Patchbays

Discussion in 'Patchbays' started by Sly, May 13, 2002.

  1. Sly

    Sly Guest

    HI everyone

    The forum seems a bit dead over the past few days, so I hope someone is around as I need HELP!

    This is probably the most mundane and basic topic on the planet. I need to get a patchbay, and I know not the first thing about them. Everytime I've been in big studios it's been as a musician, and my own setup has never quite needed one....

    I have anywhere from 10 to 15 bits of outboard gear at any one time and I'm using a single digi interface with 8 ins and 8 outs. A few bits and bobs are permanently connected, and I try to keep a pair as 'spare' to accomodate any guest appearances. I'm now constantly arse over tit round the back repatching stuff, as I just dont have enough in/out pairs. I'm not buying another interface, so I figure a patchbay will make things a bit more manageable for the time being. I also need to be able to run things in series sometimes, so that I dont have an extra conversion from using 2 inserts.

    1. Who makes the decent ones?
    2. Do I need normalled, half normalled etc etc ?
    3. Are 1/4 inch jacks ok for this, or do I need B gauge or whatever it is?

    Sorry if this is all really boring and basic, but I have no experience whatsoever in this area.
    Thanks for any advice.

    Jack
     
  2. Kev

    Kev Well-Known Member

    Joined:
    Nov 13, 2001
    As I am in a different country, I'll had pas to the others as prices and availability could be an issue for you. I will say there are enough out there to choose from but I have on occasion found it neccessary to make one or two.

    Normalled and half normalled. Get one that can be changed, by you, simply. I like the solder type.

    1/4 inch jacks could make more sense for a Muso with many Synths and Guitars etc. Bantums if your patch demands are great and many. The jacks are also repairable by you, were the mini bantums are more difficult and more expensive.
     
  3. RandomGuest

    RandomGuest Guest

    Joined:
    Feb 10, 2001
    Yeah, I'd definitely start off with 1/4" bays since they are so cheap. Neutrik makes a nice one that is balanced and that is switchable from open to half-normalled simply by flipping the circuit board on each individual pair of points.

    I usually use the top row of holes for equipment outputs and the bottom row for inputs.

    On a typical 48-point bay, you'll need 16 points for the 8 inputs and 8 outputs of your Pro Tools interface. If you are using a mixer you will probably want to reserve a number of points for the line inputs as well. The rest can be used for your synth outputs, effects and processors sends and returns, etc. You may find one 48 point patchbay is not enough when you add everything up. But two are still quite cheap.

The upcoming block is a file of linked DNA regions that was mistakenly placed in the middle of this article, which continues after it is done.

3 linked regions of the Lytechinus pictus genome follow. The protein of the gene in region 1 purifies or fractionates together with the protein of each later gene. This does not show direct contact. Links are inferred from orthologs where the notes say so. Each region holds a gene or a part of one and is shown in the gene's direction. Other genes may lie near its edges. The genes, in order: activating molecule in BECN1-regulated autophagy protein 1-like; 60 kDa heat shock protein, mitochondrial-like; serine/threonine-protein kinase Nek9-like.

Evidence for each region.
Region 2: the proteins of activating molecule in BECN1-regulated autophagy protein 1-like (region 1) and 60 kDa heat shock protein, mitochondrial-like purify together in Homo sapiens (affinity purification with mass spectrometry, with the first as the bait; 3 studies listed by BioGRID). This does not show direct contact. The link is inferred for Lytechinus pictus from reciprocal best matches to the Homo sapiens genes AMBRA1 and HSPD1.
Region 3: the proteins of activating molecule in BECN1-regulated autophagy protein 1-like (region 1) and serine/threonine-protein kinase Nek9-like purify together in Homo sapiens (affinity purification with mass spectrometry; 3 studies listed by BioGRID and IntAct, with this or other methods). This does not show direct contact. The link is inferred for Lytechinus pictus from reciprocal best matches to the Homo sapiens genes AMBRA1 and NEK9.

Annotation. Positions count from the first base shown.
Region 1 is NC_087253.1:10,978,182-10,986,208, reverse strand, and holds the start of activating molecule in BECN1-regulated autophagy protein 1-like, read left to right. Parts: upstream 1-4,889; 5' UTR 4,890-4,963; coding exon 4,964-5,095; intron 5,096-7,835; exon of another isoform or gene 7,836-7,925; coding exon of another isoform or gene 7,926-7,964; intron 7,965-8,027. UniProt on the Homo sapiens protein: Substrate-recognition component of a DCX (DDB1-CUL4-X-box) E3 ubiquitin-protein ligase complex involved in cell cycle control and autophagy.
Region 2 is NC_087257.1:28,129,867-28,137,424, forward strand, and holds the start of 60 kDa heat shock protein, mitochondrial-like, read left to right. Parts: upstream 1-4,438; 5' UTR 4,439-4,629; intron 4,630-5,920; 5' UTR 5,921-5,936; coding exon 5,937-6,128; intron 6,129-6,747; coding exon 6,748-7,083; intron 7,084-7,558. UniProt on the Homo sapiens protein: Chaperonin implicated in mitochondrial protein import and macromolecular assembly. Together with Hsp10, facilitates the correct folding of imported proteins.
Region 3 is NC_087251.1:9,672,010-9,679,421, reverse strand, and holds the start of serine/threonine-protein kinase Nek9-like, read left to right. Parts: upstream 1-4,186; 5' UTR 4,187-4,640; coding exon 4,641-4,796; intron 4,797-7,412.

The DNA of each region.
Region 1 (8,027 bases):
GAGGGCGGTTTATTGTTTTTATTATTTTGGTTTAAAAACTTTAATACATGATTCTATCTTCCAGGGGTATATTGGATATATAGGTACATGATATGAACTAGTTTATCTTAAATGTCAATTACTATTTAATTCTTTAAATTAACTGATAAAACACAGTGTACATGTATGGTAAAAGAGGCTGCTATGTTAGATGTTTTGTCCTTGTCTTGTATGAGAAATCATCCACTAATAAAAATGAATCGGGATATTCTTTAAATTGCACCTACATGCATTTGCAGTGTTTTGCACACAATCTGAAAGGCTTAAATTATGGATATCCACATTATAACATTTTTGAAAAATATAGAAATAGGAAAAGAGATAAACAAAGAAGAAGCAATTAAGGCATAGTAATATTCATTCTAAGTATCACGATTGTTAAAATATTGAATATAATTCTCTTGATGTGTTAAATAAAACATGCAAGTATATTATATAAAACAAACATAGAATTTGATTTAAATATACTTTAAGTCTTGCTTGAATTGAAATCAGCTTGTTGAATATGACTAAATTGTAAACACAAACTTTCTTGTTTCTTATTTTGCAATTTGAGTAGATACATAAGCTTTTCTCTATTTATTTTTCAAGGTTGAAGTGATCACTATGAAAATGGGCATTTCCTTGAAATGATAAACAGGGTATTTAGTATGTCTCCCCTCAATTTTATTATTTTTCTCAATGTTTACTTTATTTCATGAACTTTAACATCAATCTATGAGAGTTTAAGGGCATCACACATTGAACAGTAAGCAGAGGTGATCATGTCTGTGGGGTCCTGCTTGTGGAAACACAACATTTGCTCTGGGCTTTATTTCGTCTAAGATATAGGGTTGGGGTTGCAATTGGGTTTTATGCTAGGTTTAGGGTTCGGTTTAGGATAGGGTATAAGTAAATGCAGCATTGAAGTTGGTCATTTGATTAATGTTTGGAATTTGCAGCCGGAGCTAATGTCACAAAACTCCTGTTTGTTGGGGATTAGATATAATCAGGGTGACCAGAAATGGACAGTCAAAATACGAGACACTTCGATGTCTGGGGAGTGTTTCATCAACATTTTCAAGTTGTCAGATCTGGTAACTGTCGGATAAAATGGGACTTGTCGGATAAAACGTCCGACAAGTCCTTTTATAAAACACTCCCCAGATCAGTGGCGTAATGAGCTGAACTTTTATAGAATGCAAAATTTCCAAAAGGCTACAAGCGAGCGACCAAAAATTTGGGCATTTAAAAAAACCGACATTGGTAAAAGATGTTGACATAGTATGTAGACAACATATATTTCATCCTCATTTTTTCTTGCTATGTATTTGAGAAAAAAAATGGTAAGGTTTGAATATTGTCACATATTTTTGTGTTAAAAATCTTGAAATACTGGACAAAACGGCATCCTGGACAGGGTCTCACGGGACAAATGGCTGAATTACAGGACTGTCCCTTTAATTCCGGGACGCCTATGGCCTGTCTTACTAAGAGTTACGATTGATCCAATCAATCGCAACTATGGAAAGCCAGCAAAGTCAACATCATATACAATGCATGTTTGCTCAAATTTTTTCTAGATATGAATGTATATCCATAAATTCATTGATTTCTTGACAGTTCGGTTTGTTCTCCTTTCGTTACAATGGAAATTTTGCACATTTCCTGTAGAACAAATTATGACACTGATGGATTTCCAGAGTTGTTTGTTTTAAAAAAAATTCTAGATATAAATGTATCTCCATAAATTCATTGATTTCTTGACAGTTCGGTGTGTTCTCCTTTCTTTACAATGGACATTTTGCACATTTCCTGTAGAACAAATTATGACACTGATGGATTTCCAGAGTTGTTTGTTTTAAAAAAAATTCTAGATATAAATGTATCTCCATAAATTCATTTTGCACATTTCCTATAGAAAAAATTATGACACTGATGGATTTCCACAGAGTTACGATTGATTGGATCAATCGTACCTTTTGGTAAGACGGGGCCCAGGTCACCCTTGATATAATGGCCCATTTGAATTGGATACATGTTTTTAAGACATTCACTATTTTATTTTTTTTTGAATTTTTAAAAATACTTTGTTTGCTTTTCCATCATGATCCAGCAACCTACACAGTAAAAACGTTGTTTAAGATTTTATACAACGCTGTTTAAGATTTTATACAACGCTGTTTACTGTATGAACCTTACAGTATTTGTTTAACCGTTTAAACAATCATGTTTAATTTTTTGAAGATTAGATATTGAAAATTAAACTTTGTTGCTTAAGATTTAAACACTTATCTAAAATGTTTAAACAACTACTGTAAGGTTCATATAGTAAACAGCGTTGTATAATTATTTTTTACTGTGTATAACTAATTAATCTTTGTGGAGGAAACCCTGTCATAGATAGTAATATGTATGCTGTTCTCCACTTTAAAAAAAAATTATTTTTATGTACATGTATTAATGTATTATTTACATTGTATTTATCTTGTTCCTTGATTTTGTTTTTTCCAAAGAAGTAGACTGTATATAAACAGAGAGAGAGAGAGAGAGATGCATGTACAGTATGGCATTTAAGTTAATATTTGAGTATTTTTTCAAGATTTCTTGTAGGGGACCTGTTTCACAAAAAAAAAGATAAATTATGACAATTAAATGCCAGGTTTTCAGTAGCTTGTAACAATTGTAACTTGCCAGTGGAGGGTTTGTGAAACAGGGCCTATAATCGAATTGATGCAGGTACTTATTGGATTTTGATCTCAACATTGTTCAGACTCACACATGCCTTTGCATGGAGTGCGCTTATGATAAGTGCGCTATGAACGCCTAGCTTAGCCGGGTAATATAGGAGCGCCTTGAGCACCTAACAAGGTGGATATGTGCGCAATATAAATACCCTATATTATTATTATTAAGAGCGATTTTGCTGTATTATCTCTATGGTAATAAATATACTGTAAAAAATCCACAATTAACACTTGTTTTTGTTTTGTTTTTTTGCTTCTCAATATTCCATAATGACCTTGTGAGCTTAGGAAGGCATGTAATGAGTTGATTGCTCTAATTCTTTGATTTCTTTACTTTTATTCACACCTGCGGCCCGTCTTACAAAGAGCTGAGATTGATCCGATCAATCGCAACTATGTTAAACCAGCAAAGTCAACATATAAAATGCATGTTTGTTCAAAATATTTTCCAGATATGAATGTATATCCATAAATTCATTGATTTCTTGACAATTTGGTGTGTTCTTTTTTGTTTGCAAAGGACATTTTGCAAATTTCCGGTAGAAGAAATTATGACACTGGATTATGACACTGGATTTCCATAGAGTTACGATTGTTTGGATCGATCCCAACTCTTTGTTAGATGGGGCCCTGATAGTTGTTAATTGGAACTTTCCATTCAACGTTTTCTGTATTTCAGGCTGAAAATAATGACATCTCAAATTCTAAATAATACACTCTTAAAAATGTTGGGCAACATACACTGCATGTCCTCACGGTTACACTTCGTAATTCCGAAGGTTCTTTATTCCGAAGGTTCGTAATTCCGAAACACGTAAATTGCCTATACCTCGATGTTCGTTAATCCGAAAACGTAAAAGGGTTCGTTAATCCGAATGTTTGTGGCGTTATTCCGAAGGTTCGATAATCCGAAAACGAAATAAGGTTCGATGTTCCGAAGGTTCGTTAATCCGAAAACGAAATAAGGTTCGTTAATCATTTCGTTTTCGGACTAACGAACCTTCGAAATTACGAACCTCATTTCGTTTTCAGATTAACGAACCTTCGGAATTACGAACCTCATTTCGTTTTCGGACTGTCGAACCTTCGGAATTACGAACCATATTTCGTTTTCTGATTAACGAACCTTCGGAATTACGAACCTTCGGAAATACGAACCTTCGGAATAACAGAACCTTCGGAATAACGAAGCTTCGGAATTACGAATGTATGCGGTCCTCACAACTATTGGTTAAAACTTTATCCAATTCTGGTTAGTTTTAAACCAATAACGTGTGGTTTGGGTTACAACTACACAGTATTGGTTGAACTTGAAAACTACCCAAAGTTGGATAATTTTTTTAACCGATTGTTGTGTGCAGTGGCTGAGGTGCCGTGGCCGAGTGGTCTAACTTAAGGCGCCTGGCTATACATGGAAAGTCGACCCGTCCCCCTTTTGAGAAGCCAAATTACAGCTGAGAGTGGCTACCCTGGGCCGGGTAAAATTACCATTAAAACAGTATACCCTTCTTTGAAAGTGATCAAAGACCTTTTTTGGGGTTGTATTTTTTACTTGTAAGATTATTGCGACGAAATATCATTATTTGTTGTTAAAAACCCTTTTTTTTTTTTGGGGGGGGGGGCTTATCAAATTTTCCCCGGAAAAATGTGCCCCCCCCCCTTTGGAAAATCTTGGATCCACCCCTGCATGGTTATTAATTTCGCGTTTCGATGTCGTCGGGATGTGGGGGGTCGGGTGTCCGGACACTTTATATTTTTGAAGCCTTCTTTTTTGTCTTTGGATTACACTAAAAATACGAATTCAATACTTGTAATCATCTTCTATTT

What you need to watch out for is not to set up your half-normalled points so that a feedback loop is created when nothing is plugged in. When in doubt, leave it as an open connection. Your advantage to normalling is it sets up regularly used connection paths that won't require a patch cable.

    By the way, it's probably not a good idea to say: "10 or 15 bits of equipment" if you mean 10 or 15 pieces of equipment. Bits has a very specific meaning (a unit of digital information). In this case the context made clear what you meant, but in other contexts it might get "a bit" confusing. Safer to avoid the word "bits" unless you mean ones and zeros!
     
  4. Sly

    Sly Guest

    Thanks guys.

    I will investigate neutrik a bit further.

    J
     
  5. RandomGuest

    RandomGuest Guest

    Joined:
    Feb 10, 2001
    Meanwhile compile a list of each equipments i/o sockets I MEAN ALL OF THEM!

    Word clock
    Light Pipe
    AES
    SPDIF
    Sidechain inputs

    as you might as well have EVERYTHING on that patch bay..

    :)
     
  6. Sly

    Sly Guest

    Good point Jules. At the moment I'm all analog except for the DAT/CDR connections. It would really make sense to have everything on there.
    Thanks for the tip.
    Jack
     

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